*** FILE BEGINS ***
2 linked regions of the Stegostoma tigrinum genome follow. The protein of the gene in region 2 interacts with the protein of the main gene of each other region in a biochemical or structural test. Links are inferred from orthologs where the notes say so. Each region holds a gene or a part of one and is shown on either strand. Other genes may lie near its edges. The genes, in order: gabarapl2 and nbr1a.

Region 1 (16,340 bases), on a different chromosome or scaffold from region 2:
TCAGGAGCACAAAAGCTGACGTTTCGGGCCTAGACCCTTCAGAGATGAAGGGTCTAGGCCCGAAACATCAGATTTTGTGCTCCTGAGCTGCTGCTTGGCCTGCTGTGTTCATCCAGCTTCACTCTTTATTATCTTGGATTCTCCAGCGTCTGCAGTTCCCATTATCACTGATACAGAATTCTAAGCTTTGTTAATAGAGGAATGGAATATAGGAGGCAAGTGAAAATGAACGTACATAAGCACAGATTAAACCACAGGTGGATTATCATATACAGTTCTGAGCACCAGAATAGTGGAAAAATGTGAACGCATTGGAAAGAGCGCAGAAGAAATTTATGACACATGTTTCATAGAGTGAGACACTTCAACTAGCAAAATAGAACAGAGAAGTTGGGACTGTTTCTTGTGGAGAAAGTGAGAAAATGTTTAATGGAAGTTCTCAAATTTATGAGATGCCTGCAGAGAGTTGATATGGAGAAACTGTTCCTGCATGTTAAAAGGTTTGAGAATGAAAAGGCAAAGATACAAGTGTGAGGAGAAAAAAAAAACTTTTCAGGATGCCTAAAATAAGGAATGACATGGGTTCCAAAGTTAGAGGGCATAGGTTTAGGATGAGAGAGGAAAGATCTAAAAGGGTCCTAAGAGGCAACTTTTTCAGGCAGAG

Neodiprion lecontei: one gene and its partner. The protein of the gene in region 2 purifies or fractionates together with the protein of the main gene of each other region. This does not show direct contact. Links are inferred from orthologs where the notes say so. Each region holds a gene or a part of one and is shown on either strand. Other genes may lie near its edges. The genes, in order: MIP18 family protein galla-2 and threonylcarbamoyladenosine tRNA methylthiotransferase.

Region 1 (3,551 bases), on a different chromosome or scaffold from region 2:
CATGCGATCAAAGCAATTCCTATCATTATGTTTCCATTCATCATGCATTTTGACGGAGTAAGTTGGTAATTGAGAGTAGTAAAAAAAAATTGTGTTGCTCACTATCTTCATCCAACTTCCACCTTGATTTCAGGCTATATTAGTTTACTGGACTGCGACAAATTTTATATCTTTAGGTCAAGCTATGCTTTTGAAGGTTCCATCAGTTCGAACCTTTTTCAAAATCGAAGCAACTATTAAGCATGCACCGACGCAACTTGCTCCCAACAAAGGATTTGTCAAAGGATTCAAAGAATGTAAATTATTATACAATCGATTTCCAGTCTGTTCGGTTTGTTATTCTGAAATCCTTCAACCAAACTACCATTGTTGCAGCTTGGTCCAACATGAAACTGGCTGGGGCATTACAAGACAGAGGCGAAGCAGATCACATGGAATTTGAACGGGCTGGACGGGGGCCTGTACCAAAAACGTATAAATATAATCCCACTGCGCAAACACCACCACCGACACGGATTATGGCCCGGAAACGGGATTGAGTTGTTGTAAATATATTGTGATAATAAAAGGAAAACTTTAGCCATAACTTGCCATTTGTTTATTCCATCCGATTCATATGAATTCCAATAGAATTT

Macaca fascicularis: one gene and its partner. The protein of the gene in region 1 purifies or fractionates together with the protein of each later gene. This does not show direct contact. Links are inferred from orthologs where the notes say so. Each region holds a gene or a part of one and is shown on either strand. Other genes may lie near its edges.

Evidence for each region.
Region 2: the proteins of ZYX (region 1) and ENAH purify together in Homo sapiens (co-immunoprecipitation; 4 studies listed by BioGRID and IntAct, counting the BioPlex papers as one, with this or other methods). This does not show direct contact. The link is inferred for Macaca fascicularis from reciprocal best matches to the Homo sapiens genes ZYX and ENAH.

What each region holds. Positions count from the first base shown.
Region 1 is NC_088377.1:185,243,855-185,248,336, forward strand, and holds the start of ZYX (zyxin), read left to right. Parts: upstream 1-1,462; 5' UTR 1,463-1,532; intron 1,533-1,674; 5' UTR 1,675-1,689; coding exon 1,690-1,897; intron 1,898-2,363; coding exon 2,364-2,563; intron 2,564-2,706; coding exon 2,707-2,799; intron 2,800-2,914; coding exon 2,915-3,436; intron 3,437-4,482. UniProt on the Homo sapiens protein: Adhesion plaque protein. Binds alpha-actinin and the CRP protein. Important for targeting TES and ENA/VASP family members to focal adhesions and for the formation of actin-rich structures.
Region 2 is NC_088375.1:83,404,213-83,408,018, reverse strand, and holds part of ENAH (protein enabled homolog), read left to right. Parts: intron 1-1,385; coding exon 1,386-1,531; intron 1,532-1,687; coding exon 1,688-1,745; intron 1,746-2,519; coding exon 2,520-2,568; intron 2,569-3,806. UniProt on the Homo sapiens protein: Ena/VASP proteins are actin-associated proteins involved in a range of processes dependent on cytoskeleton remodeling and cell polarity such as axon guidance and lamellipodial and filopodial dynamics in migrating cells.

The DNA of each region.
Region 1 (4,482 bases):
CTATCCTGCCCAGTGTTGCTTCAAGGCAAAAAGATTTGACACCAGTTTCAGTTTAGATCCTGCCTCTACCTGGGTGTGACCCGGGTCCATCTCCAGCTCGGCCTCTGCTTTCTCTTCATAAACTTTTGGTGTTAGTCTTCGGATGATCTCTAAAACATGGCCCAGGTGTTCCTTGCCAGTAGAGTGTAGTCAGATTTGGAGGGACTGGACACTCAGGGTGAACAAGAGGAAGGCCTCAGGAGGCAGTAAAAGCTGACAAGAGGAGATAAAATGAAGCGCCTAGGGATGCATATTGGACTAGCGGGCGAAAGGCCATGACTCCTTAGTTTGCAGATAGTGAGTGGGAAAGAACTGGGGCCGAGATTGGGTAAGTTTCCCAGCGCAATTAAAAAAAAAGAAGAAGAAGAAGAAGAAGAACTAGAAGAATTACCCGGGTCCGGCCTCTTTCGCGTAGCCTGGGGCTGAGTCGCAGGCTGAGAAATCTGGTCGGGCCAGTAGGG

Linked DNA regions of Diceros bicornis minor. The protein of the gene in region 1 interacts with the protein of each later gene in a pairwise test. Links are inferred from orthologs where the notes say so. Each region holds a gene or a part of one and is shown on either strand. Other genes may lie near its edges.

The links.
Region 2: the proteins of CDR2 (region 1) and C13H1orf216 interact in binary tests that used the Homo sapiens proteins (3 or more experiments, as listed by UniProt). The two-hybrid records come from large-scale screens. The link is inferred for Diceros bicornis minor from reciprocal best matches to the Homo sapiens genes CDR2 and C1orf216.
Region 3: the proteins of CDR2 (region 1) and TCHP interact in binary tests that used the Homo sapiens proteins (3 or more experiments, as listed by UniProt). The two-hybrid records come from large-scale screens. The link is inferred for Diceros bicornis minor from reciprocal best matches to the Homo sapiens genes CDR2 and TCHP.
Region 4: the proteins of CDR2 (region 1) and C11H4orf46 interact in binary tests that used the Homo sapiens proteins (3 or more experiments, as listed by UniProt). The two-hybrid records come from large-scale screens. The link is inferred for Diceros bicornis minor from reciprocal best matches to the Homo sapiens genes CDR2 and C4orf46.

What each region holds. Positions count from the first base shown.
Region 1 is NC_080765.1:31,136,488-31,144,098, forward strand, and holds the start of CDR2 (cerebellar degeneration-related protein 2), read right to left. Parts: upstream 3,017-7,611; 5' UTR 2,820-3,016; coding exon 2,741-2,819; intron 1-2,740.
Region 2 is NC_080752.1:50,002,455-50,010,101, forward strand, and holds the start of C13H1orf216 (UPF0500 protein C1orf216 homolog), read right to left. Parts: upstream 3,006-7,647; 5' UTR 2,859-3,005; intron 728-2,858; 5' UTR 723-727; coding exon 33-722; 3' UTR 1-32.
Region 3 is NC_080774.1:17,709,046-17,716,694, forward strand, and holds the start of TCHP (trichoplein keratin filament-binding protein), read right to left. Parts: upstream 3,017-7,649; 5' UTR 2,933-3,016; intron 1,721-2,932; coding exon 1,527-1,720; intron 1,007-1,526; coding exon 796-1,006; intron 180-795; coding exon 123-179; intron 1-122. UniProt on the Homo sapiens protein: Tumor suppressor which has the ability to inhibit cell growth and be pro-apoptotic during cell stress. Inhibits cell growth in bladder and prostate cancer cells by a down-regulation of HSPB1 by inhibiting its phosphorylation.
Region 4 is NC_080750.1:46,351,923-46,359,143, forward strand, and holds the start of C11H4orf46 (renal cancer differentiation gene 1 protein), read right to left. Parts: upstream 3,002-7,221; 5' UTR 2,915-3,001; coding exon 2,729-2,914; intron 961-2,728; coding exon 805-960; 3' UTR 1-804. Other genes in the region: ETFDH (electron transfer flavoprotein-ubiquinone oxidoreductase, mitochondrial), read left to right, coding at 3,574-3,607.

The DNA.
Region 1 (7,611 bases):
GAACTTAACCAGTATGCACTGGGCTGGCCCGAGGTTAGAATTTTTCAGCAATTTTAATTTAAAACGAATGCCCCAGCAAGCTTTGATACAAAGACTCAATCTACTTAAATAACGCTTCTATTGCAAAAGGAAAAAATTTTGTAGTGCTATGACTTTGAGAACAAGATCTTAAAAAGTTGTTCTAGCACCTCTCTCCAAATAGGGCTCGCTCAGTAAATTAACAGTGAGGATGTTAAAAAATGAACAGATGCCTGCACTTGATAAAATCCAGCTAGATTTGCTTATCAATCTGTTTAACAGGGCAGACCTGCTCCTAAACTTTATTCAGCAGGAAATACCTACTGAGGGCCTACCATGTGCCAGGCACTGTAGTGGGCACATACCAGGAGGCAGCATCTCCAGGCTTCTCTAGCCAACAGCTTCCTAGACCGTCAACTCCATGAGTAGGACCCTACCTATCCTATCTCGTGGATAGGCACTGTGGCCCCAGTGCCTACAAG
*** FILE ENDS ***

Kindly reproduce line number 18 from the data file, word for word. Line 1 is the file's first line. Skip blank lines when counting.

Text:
Region 2: the proteins of CDR2 (region 1) and C13H1orf216 interact in binary tests that used the Homo sapiens proteins (3 or more experiments, as listed by UniProt). The two-hybrid records come from large-scale screens. The link is inferred for Diceros bicornis minor from reciprocal best matches to the Homo sapiens genes CDR2 and C1orf216.